Local, Simpsonville

Historic Burdette Building to be renovated as part of Burdette Central development

When the exciting press release was announced that Four Oaks property Group LLC was going to develop the old Burdette property, they included a short statement about the history of the Burdette building. Still Making History…Still Making Friends, was added to the colorful renderings packet to recognize the important historical aspect of this project.

Begun in 1899, Burdette Hardware was a family business, both in the traditional sense, and in the sense that the Burdette family considered everyone in Simpsonville part of their family.

It was a store, a gathering place, and the kind of business where they’d know your name, extend credit in bad times, share its bounty in good times and in general make everyone feel like they had a place to go.

Today, that location has become Burdette Central, but with a clear objective of remaining true to its roots of honoring its past. They are welcoming everyone through an eclectic mix of businesses with the friendliness that’s been endemic to Simpsonville certainly since 1899, and that will make this landmark building one of the most heavily trafficked central hubs of this special and burgeoning town. William Faulkner said, “The past is never dead. It’s not even past.”

In the case of Burdette Central, that’s a very good thing. The history that remains in the air, that made everyone feel like they mattered, and that made people feel so good about where and with whom they did business, is alive and well and anxiously awaiting your presence.

The current building built by BW Burdette in 1921 almost didn’t make it past the turn-of-the-century. In 2002, property owners were faced with the challenges of investing in the building to bring it up to code or sell it. It was decided that the building would be put on the market. Soon an offer was presented. Walgreens Pharmacy expressed interest in purchasing the property to build a downtown pharmacy on the busy corner. The plans called for the demolition of the Burdette building and development of the corner with parking in front and a building set back from the road.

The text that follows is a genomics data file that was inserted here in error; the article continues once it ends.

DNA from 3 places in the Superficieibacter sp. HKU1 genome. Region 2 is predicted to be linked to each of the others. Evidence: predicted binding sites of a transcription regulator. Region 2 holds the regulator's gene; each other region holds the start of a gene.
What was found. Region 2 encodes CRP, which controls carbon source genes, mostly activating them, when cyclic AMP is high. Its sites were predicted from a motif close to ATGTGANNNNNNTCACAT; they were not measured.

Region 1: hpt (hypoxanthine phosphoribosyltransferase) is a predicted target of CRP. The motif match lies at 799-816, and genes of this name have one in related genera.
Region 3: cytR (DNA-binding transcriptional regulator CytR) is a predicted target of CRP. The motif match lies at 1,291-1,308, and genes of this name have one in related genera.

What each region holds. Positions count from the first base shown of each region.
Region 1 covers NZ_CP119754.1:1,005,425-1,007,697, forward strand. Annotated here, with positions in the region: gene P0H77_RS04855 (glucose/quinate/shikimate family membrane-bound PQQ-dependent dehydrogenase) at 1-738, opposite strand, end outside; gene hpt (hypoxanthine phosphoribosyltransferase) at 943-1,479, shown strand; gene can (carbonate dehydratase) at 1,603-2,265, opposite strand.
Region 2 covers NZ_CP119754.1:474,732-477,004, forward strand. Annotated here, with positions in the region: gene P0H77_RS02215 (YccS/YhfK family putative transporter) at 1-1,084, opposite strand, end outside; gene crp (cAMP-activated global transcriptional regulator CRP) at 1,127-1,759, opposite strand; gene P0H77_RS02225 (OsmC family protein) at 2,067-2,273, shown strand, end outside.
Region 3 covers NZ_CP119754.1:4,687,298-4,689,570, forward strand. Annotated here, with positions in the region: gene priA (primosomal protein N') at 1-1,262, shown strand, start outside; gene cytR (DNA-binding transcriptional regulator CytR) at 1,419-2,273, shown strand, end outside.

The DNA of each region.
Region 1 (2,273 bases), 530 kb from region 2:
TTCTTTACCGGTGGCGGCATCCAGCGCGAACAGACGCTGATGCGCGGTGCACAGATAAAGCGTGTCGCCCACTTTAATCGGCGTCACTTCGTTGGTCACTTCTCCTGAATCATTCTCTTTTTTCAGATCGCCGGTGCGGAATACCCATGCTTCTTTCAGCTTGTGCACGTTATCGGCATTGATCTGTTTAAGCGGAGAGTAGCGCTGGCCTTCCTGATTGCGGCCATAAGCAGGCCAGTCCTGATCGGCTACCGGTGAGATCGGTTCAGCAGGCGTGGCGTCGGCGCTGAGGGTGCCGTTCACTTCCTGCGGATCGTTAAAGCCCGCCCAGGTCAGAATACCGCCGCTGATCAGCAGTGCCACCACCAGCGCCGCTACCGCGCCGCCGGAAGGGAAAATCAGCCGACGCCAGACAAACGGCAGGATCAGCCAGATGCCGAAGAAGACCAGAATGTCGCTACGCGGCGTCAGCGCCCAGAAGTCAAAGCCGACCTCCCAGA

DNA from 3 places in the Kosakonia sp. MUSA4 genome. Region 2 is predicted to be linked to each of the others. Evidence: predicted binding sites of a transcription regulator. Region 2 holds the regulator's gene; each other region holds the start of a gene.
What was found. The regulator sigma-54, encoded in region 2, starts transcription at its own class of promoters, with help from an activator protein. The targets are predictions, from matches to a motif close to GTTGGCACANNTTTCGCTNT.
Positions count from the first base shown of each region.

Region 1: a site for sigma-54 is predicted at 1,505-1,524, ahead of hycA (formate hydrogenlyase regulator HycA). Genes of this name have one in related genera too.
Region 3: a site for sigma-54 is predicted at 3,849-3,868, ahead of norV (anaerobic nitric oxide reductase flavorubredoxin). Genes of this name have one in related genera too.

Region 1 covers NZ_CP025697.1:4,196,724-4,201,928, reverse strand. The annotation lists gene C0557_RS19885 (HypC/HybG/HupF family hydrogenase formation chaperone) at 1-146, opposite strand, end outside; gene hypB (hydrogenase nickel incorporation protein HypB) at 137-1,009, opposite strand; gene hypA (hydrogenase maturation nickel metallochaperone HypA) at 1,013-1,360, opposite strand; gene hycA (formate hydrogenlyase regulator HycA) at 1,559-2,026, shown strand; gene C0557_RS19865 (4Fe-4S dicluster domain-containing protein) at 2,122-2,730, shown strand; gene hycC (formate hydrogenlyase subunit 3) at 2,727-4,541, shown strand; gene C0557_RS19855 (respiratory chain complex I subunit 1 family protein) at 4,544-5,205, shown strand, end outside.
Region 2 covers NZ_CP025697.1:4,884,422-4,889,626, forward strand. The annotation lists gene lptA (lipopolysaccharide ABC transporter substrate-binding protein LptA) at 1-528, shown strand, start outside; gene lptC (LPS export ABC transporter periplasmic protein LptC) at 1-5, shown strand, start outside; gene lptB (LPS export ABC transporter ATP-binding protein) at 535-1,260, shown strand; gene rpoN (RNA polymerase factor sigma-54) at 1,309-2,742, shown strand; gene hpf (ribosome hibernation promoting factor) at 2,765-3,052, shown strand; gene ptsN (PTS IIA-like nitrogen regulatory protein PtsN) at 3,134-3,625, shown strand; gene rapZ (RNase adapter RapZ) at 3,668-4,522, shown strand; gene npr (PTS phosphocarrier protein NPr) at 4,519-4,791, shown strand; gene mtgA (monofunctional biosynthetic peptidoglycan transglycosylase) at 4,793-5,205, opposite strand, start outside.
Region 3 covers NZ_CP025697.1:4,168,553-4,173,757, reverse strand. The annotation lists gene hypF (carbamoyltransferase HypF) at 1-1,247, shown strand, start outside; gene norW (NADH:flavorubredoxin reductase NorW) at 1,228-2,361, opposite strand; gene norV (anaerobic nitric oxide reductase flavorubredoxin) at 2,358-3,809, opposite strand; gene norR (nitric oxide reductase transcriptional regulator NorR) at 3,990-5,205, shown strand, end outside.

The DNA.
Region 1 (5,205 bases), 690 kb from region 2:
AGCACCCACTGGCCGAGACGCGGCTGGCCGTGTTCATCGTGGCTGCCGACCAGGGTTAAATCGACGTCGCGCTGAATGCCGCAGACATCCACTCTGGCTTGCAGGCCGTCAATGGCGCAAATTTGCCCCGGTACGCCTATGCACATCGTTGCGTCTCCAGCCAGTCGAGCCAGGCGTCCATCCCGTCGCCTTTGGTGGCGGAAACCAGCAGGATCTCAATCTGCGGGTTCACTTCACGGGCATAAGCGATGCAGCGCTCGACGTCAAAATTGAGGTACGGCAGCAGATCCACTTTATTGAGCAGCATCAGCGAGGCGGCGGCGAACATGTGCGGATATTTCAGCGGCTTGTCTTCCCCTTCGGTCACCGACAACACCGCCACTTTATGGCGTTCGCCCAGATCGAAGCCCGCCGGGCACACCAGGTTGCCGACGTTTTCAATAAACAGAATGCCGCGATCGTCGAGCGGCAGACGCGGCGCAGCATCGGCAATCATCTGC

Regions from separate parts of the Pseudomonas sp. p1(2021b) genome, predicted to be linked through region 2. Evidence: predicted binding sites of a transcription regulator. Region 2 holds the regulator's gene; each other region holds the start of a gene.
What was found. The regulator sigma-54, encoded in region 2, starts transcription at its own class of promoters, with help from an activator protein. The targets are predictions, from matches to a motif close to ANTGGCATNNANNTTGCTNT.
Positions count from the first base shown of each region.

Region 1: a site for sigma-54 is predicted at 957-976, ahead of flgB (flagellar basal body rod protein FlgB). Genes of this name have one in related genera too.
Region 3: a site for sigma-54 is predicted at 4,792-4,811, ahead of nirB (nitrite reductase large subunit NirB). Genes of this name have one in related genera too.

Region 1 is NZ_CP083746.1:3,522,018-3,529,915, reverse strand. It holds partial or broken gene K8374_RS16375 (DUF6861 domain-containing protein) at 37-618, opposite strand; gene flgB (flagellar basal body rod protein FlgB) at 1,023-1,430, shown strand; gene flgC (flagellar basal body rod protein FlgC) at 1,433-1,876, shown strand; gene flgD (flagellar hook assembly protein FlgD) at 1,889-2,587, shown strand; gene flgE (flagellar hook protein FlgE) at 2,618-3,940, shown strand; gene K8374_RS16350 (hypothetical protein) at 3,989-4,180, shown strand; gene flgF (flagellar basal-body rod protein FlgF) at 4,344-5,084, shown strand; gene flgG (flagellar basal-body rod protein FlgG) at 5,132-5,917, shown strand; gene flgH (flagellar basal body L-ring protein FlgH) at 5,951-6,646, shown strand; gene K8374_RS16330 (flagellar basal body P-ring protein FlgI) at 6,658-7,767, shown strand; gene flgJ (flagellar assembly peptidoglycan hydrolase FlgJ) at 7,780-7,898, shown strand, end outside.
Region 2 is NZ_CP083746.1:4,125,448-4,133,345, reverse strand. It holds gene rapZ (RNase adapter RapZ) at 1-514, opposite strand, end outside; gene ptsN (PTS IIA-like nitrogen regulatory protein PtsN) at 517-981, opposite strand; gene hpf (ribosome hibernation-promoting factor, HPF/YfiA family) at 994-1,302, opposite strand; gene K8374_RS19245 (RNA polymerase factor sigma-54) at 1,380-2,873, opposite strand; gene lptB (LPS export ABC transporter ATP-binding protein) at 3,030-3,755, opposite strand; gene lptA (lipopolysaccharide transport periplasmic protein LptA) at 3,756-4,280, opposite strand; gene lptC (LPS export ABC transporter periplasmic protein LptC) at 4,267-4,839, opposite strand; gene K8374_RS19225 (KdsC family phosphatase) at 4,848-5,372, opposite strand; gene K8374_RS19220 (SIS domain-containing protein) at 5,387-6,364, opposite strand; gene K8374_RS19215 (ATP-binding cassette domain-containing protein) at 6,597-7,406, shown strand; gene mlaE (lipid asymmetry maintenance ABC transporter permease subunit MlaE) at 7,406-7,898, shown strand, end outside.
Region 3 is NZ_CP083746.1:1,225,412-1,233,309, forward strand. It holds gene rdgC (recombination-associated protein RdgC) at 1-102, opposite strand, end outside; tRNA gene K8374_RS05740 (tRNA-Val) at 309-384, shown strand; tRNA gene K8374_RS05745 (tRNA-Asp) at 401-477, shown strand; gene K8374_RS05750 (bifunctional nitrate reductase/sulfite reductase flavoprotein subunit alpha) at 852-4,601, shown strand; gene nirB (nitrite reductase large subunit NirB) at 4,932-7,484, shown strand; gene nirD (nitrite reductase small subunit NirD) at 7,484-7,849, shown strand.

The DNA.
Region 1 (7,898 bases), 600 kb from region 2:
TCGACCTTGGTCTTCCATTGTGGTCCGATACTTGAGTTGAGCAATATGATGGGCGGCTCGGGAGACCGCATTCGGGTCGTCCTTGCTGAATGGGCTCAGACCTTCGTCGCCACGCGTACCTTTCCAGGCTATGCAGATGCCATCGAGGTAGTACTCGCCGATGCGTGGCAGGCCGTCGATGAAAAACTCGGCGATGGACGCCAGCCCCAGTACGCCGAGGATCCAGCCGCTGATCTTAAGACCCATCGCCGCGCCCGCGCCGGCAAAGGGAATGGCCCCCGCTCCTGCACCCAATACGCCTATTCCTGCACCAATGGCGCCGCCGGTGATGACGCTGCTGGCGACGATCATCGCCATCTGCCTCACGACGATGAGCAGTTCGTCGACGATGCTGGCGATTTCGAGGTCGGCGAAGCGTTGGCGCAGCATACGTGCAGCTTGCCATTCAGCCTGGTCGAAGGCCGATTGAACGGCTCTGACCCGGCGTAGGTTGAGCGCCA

The city initially did not want to approve the plan because of the location of the building. The proposal was floated to build the building on the road and have parking to the rear to preserve the downtown look. That idea did not fit in Walgreens plans and an application for demolition was presented to the board of zoning appeals of the city of Simpsonville. Representatives from Walgreens indicated they would only consider the sale if the building would be demolished.

After much debate, the board of zoning appeals met in a jam-packed City Council chamber to announce their vote. By a slim majority, noting the wishes of the property owners the motion passed.

After several citizens and councilmembers lobbied Walgreens to not bulldoze the building the offer was withdrawn. Not long after the property was designated a national historic place.
There have been some exterior repairs done to the building, but major renovations were never completed.

Almost 3 years ago Four Oaks Property group LLC bought the property and they were considering several options, they met with former owners about the history and the concerns for preserving the bones of the property. Doug Cross, managing partner of Four Oaks Property said, “We immediately wanted to express to the family our desire to preserve the building and leverage the history”.

Plans are now in place to do just that. Renderings have been widely publicized about the new outbuildings that will be visible from Main Street including the new Sidewell Pizza Shop and the Kaffeine Coffee Shop and Roastery but also there are plans to renovate the Burdette building

itself. According to Cross, the main floor will be renovated and offered for retail or restaurant locations. Available spaces in the main building include a 2,226-square-foot restaurant space fronting East Curtis Street, a 160-square-foot shipping container facing the planned beer garden, and a 1,520-square-foot storefront on Main Street. The 9,600-square-foot second floor which has not been occupied because of code challenges will be renovated to provide office space for single or multiple users.

The first tennants are expected to be ready to open later this year.

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